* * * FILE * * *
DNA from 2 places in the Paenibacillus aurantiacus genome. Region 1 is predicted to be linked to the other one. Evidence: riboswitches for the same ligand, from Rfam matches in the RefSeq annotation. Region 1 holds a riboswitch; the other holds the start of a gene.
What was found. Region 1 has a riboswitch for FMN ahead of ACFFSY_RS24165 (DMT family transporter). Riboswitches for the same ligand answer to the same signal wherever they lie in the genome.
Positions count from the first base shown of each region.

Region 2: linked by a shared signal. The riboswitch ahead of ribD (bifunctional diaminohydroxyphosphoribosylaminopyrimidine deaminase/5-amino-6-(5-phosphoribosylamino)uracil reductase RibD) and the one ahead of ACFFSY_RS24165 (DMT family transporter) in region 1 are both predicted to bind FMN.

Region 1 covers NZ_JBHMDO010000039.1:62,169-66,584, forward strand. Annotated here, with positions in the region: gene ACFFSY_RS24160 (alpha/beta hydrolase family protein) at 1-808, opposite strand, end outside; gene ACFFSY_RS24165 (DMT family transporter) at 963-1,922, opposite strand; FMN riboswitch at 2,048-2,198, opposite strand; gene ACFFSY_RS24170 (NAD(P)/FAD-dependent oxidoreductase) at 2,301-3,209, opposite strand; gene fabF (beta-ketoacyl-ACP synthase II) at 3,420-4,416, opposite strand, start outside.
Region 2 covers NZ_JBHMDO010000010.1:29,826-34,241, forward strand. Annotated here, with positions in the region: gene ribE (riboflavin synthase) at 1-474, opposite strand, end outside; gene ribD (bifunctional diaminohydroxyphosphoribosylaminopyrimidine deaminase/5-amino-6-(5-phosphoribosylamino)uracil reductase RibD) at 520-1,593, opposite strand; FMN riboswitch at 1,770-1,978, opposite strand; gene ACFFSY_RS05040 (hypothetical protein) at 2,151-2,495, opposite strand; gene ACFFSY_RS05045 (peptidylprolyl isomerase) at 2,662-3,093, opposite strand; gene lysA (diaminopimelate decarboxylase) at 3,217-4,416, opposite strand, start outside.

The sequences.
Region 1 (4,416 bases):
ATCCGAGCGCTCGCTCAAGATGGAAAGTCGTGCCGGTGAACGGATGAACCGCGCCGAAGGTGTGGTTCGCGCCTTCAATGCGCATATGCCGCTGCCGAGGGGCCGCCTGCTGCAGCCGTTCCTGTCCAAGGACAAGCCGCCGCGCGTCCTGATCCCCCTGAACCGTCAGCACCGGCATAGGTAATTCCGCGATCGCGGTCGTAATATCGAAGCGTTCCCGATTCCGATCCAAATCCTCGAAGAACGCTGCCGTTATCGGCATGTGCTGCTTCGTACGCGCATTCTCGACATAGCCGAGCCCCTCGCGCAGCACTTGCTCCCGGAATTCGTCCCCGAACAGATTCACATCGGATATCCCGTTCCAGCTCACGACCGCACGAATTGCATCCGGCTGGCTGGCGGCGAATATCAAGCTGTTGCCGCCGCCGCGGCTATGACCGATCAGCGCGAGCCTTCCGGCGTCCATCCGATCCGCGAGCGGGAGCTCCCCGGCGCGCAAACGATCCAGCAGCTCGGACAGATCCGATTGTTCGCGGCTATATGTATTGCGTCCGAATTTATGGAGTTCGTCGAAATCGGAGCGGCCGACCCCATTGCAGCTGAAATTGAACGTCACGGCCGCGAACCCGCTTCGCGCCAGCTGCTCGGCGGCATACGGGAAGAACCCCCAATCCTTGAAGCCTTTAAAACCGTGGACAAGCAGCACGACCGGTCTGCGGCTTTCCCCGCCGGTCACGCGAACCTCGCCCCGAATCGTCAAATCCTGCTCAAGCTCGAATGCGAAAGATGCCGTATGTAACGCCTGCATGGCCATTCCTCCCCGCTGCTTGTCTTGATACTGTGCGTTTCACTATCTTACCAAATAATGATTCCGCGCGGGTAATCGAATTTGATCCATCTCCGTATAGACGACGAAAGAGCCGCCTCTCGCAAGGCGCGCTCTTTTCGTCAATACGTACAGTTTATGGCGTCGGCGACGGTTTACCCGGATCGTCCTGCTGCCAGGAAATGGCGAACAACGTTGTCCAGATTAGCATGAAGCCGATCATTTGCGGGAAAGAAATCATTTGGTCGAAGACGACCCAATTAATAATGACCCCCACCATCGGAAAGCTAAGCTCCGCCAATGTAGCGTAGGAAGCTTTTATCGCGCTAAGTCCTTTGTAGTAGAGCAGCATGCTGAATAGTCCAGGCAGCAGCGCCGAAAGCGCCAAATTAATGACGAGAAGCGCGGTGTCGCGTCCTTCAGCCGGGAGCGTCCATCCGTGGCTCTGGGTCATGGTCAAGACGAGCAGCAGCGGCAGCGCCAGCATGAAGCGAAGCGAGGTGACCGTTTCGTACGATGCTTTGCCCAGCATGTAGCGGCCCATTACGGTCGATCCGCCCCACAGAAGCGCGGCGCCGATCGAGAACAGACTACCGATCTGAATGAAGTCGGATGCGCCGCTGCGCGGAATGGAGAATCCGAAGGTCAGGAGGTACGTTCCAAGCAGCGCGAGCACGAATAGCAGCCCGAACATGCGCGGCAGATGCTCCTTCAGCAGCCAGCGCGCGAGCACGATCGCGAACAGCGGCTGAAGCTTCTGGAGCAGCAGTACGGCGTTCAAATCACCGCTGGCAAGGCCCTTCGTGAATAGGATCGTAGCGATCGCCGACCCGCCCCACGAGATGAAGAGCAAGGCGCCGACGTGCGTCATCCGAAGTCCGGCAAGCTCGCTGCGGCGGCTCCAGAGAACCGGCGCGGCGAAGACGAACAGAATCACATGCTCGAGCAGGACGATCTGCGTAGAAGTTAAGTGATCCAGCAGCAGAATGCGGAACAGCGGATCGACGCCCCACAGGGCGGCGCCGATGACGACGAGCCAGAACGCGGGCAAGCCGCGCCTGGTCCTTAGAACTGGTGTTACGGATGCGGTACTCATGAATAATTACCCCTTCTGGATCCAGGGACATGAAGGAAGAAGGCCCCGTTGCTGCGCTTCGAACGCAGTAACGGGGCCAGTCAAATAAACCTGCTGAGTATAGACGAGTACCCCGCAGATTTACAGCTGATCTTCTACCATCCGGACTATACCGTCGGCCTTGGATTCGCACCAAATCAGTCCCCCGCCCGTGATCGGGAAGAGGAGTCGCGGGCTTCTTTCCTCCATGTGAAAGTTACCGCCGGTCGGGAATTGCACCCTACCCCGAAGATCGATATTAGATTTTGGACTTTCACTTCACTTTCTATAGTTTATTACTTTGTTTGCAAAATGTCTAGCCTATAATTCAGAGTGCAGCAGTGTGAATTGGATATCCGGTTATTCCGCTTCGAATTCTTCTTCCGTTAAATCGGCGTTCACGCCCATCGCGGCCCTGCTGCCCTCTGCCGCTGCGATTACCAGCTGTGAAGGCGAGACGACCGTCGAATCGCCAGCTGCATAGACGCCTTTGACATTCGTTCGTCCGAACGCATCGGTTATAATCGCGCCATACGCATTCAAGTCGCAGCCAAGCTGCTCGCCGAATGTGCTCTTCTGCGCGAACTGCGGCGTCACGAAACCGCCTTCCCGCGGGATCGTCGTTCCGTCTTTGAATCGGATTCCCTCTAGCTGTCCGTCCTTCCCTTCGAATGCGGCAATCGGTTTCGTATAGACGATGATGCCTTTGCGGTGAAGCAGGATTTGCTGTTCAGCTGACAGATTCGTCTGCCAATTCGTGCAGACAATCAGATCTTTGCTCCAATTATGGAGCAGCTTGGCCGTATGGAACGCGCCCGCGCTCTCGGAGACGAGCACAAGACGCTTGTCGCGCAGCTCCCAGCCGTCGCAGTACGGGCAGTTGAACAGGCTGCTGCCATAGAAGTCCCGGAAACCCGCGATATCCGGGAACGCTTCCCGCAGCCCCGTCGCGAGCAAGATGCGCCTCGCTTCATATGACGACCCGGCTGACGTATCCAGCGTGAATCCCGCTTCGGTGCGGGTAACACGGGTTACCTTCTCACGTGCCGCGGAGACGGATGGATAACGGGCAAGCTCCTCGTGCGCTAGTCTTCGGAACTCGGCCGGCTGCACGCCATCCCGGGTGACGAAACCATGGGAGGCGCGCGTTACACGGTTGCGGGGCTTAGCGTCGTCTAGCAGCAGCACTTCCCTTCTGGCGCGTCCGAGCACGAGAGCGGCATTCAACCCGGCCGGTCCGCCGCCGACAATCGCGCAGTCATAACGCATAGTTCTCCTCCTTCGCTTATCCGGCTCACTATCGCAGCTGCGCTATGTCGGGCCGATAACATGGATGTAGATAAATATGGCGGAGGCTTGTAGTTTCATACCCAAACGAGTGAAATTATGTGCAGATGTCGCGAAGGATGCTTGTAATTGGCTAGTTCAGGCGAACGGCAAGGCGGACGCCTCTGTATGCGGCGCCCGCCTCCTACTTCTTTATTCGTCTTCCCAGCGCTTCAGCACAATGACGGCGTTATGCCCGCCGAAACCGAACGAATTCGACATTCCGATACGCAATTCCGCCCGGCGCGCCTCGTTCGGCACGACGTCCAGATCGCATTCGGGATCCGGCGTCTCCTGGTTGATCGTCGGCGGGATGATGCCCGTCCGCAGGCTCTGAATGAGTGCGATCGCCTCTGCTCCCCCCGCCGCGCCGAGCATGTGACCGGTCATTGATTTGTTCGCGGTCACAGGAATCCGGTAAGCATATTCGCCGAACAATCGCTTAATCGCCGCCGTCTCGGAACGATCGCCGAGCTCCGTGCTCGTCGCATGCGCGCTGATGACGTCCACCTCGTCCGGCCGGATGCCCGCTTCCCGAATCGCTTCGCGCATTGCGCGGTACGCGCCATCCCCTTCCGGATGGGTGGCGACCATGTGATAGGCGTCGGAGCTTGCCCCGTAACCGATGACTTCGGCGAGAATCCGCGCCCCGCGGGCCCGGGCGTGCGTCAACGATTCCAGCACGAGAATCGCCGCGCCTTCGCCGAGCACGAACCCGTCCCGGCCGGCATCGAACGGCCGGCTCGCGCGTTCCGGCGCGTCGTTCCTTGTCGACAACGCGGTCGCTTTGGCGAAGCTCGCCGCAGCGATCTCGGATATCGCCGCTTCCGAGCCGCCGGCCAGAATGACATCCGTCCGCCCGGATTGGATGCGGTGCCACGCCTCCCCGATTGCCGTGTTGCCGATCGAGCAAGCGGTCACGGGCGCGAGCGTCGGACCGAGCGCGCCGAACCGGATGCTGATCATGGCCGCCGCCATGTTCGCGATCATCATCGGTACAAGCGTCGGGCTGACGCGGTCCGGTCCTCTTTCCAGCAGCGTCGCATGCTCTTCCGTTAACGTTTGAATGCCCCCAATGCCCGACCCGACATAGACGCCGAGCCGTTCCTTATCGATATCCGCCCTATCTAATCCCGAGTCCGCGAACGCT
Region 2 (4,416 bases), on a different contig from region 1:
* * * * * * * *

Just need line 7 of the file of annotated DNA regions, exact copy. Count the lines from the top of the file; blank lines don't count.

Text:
The sequences.